As players left and built new lives, the Cuban Leagues were decimated. They could handle losing one or two players, but in 2013 alone, 13 ballplayers fled the island.

“The leagues were better years ago,” Fernandez says suddenly. For the first time all night, he takes his eyes off the game, and looks at his father. “Now, all the young players go to the US. That player that just signed with the Diamondbacks—he was a great player for Industriales. In the ‘90s, the leagues were really strong…”

He trails off, looking to his father for help. Looking to his father for answers.

Papa doesn’t say anything. He closes his eyes and leans back, his chair rocking under the weight. He nods

Meanwhile, Pinar del Rio’s star shortstop Luis Valdes, who looks and plays like Derek Jeter, is batting. The pitch gets away from Matazanas’ unproven pitcher. A year ago, in Cuba’s World Series, Valdes hit a game-winning grand slam. Now, he is hit in the back by an untamed fastball.

“Ooooof!” Fernandez says.

Papa keeps his eyes closed.

*          *          * 

Fernandez has visitors. Like many others in Viñales, his home is a casa particular, the equivalent of a bed and breakfast. He has been renting a room in his home for 13 years and added a second one last year.

“Welcome,” he says, to the four new guests. “Welcome to Viñales Valley, in the Pinar del Rio province, home of [Chicago White Sox shortstop] Alexi Ramirez. Where are you from?”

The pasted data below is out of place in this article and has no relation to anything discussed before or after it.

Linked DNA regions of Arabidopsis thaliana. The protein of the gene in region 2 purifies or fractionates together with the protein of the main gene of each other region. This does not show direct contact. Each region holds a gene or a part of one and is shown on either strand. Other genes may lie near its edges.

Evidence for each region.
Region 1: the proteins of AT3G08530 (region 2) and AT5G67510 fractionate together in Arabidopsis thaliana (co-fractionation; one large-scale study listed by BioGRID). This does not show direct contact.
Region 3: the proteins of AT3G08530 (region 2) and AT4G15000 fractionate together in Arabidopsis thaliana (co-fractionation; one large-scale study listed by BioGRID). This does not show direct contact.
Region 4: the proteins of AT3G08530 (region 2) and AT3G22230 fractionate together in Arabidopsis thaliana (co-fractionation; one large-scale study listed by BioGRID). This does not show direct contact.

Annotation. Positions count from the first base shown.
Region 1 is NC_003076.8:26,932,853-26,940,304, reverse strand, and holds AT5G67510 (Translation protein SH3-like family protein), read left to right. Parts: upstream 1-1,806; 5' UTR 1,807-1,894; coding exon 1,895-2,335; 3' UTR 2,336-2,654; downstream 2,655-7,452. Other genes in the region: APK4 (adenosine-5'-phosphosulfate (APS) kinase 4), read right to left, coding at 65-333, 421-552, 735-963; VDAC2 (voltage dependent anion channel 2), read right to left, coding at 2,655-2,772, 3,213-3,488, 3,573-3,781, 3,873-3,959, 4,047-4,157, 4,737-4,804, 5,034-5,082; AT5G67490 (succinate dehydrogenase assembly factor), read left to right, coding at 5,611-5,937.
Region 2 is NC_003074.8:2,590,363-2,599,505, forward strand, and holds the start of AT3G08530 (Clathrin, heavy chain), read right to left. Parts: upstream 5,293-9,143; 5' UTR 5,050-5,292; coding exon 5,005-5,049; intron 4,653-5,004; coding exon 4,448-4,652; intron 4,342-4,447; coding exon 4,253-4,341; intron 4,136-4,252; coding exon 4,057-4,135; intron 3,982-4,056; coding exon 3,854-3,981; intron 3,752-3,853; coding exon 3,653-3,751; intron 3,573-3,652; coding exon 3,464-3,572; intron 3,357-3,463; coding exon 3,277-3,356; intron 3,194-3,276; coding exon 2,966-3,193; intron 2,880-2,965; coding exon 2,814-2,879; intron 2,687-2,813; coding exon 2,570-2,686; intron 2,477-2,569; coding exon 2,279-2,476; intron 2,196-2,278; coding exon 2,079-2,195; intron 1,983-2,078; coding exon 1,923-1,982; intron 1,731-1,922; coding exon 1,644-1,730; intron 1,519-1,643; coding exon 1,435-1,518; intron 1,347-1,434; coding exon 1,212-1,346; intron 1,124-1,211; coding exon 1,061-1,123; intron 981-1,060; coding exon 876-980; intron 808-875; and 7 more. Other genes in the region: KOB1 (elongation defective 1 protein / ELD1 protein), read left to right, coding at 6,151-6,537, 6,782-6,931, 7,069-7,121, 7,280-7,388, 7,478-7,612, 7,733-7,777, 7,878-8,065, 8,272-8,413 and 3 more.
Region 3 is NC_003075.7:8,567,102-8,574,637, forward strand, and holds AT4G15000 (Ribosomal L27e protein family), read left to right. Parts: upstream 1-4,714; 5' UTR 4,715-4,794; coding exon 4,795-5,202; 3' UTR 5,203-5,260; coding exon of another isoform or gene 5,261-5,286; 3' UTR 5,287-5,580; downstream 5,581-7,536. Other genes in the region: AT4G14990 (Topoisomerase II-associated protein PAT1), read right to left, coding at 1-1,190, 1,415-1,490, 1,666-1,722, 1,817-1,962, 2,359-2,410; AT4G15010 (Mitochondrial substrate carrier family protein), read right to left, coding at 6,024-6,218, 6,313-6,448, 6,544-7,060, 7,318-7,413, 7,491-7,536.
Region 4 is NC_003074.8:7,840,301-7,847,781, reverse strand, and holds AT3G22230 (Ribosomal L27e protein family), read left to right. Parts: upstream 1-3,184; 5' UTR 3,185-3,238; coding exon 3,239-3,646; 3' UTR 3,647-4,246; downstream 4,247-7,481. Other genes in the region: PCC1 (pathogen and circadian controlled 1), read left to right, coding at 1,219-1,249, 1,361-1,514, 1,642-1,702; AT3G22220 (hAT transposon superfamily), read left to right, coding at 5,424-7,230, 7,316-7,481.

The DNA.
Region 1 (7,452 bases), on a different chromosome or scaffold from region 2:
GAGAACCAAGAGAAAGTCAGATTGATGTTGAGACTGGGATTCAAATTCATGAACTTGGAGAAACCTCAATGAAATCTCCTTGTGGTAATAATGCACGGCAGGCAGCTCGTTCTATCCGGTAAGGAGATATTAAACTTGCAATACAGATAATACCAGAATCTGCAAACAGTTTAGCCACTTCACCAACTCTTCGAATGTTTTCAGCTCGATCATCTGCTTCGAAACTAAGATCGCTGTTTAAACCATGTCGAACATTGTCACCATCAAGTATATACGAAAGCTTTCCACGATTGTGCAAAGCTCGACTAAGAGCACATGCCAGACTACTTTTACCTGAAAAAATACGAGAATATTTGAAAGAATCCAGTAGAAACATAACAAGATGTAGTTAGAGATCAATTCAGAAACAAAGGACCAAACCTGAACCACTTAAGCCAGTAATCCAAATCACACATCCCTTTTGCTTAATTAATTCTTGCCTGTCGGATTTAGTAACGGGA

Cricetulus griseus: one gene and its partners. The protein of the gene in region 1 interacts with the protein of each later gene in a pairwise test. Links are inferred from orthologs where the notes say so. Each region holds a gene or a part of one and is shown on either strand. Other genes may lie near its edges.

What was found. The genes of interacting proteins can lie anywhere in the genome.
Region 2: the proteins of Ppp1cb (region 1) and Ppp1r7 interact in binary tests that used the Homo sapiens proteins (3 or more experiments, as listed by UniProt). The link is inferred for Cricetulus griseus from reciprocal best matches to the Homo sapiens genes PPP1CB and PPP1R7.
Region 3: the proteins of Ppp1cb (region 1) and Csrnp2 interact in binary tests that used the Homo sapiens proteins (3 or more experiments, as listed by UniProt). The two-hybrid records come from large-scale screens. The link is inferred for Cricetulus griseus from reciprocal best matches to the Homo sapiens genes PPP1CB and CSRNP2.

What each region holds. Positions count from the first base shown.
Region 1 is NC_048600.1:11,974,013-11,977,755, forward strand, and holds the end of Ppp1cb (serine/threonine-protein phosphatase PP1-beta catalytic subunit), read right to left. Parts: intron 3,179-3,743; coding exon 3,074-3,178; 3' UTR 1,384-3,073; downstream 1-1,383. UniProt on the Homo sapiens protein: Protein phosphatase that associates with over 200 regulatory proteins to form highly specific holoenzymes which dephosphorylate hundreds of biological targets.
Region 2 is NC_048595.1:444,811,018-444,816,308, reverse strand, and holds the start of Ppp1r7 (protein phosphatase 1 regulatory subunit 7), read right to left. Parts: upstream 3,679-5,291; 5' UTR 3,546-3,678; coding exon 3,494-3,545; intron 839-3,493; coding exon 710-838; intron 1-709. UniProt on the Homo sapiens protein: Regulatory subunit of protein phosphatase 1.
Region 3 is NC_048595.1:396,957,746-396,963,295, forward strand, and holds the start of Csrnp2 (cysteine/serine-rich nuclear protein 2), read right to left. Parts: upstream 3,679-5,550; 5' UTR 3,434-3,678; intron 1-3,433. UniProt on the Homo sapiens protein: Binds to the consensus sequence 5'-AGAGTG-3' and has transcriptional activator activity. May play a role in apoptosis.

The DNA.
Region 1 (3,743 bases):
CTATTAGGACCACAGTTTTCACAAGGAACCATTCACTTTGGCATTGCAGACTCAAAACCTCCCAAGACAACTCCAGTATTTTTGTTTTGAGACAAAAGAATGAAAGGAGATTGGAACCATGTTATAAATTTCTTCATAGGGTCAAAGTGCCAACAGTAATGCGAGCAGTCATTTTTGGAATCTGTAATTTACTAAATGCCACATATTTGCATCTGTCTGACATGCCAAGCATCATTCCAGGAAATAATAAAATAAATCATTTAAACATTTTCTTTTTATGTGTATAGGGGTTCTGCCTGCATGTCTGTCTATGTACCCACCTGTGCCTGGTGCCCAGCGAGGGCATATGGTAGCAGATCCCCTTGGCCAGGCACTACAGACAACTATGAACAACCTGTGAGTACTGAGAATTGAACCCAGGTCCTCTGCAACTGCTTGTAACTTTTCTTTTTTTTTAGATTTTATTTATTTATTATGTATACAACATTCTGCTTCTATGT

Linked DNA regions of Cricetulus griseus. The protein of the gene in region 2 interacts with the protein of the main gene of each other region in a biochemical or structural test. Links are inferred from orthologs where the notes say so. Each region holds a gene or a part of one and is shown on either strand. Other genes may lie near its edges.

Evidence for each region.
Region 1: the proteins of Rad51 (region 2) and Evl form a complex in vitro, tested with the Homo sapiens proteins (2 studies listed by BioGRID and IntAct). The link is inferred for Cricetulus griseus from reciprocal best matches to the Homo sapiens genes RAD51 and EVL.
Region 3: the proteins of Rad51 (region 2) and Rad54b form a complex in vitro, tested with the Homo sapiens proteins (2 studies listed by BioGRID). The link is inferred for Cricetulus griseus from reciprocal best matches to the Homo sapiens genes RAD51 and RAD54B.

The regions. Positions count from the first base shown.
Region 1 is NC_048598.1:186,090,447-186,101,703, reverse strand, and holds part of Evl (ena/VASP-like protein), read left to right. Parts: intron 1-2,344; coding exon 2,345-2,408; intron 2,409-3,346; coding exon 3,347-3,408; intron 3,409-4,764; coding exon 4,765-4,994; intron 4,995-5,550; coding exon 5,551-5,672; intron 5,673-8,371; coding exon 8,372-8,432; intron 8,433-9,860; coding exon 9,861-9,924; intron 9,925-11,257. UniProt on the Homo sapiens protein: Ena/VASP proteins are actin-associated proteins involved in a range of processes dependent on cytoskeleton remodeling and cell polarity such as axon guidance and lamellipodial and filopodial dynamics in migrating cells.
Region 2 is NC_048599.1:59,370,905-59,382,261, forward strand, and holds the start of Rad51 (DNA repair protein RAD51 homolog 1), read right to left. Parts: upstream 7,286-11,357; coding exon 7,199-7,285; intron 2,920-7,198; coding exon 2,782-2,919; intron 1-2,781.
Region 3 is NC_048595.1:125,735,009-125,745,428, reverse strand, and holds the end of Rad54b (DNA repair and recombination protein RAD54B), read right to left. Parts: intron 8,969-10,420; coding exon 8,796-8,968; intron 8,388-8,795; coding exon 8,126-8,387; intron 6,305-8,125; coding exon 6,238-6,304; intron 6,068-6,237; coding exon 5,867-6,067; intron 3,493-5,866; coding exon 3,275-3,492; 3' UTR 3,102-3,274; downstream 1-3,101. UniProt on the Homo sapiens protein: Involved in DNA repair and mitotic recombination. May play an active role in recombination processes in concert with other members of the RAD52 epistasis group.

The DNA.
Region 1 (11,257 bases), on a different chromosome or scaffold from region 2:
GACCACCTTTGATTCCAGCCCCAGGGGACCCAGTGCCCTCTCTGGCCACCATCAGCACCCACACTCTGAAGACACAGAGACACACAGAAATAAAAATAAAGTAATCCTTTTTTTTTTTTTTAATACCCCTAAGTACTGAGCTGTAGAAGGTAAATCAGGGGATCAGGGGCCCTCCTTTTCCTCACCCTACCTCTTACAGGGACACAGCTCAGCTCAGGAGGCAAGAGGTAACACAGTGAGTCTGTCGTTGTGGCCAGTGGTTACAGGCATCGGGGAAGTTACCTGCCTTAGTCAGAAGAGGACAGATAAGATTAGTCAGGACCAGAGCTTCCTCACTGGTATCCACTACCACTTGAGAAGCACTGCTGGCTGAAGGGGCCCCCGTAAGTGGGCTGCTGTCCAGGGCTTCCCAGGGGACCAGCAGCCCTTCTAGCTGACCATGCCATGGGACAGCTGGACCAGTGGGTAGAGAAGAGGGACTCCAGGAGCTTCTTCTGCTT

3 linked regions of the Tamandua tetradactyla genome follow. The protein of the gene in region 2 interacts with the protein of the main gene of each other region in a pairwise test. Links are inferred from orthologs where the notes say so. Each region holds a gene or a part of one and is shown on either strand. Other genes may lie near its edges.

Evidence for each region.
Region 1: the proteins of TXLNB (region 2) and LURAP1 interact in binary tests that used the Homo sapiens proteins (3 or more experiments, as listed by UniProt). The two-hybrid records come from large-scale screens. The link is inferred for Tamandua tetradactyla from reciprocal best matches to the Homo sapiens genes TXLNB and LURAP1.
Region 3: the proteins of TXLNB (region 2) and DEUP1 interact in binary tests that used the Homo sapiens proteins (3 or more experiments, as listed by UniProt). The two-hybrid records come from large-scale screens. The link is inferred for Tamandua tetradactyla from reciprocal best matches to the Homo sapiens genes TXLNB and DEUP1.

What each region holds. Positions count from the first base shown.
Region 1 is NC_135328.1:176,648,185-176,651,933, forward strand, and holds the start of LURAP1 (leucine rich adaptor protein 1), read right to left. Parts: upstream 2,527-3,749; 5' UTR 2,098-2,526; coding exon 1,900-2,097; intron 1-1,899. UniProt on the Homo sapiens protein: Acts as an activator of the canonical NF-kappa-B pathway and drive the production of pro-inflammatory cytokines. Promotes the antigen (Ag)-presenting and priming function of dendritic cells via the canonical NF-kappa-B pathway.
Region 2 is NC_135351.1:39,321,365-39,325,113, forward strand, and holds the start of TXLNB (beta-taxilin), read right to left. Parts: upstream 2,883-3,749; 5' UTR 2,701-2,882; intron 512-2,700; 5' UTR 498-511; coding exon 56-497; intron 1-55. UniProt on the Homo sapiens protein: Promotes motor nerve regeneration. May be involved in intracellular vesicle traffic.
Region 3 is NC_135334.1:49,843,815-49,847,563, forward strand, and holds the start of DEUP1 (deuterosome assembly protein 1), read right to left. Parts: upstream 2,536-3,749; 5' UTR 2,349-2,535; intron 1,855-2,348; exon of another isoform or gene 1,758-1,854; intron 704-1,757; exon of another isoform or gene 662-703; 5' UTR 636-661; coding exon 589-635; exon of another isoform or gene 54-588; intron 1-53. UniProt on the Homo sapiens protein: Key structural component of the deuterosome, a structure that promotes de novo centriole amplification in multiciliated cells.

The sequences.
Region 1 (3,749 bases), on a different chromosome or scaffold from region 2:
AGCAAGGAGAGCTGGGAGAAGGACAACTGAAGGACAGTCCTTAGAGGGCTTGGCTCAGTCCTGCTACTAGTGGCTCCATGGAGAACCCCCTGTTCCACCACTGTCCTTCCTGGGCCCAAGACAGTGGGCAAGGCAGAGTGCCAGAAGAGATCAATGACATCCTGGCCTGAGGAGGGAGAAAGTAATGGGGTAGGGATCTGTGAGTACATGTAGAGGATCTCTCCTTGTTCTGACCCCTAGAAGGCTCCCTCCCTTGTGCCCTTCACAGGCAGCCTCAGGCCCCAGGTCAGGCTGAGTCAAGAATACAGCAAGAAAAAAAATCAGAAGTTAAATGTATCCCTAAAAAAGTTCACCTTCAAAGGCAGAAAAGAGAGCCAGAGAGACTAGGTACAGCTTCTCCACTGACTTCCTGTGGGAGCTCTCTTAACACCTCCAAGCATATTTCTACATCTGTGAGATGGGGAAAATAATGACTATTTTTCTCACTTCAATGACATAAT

“Los Angeles.”

“Ah,” he replies. “Home of Yasiel Puig.”

He loved those players when they played in Cuba. He still does.

The ballpark, just a ten minute walk from the Fernandez home.
The ballpark, just a ten minute walk from the Fernandez home.

In America, when Johnny Damon left the Red Sox for the Yankees, he got death threats. In Cuba, players who leave their teams, their families, their country, are celebrated.

“Alexi is a grand player,” Fernandez says. “Yasiel is a grand player. El Duque was a grand player. They were all great in Cuba, and they were great in America. They got to play in the Big Leagues. That’s the dream. They got to make a lot of money and play with the best players in the world. What’s wrong with that?”

He loves them, but he has lost track of those players’ careers. When they were in Cuba, he watched every game of theirs. He can still rattle off Ramirez’s batting average, home runs, steals from memory.

It’s been eight years since he last watched Ramirez play baseball. He hears former White Sox manager Ozzie Guillen gave Ramirez a new nickname: The Cuban Missile. He hears Ramirez is doing well, doing Pinar del Rio proud, but Fernandez only hears these things; he does not know.